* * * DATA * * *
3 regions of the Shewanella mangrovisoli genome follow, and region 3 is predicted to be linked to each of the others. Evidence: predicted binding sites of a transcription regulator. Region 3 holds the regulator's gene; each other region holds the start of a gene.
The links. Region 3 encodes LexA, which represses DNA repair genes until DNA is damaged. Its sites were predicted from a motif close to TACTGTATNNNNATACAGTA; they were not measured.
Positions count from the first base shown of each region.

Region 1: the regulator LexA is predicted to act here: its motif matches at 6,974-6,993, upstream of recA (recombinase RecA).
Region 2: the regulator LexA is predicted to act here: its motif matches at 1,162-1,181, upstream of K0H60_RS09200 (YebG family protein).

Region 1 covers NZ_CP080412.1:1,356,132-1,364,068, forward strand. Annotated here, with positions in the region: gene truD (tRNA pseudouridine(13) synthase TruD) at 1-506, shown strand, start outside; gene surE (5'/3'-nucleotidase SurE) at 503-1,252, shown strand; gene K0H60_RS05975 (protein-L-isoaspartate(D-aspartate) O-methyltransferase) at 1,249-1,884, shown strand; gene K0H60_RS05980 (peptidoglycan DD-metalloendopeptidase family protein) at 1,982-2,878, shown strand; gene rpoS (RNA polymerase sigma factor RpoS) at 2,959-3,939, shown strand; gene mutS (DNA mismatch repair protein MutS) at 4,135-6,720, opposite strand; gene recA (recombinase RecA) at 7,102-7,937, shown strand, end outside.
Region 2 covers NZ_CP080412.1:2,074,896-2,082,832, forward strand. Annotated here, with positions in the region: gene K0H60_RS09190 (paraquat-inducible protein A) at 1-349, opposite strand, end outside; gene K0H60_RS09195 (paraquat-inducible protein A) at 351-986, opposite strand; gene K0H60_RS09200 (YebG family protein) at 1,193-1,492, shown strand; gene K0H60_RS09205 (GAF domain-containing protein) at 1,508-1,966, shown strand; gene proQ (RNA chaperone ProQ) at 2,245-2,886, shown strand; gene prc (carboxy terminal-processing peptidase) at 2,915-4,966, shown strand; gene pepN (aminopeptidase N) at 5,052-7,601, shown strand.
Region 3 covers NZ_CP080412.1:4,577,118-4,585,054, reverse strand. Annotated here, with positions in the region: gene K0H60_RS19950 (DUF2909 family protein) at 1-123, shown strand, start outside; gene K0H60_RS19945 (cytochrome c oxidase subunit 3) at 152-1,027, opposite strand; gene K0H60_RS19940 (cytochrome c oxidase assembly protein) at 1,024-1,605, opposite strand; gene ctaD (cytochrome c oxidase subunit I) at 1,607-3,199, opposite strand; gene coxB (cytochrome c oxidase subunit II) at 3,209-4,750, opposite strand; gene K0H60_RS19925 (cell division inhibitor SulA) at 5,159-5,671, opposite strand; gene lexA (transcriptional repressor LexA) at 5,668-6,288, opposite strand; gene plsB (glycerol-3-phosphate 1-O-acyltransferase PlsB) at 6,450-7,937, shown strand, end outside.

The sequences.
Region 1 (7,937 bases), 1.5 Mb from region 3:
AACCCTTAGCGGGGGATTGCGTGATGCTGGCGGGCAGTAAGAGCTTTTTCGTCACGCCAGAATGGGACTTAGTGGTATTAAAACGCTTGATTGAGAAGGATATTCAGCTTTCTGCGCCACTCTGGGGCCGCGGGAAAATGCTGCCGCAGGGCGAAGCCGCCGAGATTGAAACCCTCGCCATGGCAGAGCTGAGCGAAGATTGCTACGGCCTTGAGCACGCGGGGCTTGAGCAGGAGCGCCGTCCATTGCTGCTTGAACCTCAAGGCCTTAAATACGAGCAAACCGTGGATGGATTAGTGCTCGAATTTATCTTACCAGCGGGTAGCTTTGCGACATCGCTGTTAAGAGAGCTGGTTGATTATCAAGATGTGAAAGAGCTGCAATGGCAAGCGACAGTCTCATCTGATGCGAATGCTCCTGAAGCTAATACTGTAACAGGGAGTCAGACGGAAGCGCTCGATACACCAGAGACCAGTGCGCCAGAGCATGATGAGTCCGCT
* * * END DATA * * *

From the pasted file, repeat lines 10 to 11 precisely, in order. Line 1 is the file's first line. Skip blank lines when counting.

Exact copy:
Region 1 (7,937 bases), 1.5 Mb from region 3:
AACCCTTAGCGGGGGATTGCGTGATGCTGGCGGGCAGTAAGAGCTTTTTCGTCACGCCAGAATGGGACTTAGTGGTATTAAAACGCTTGATTGAGAAGGATATTCAGCTTTCTGCGCCACTCTGGGGCCGCGGGAAAATGCTGCCGCAGGGCGAAGCCGCCGAGATTGAAACCCTCGCCATGGCAGAGCTGAGCGAAGATTGCTACGGCCTTGAGCACGCGGGGCTTGAGCAGGAGCGCCGTCCATTGCTGCTTGAACCTCAAGGCCTTAAATACGAGCAAACCGTGGATGGATTAGTGCTCGAATTTATCTTACCAGCGGGTAGCTTTGCGACATCGCTGTTAAGAGAGCTGGTTGATTATCAAGATGTGAAAGAGCTGCAATGGCAAGCGACAGTCTCATCTGATGCGAATGCTCCTGAAGCTAATACTGTAACAGGGAGTCAGACGGAAGCGCTCGATACACCAGAGACCAGTGCGCCAGAGCATGATGAGTCCGCT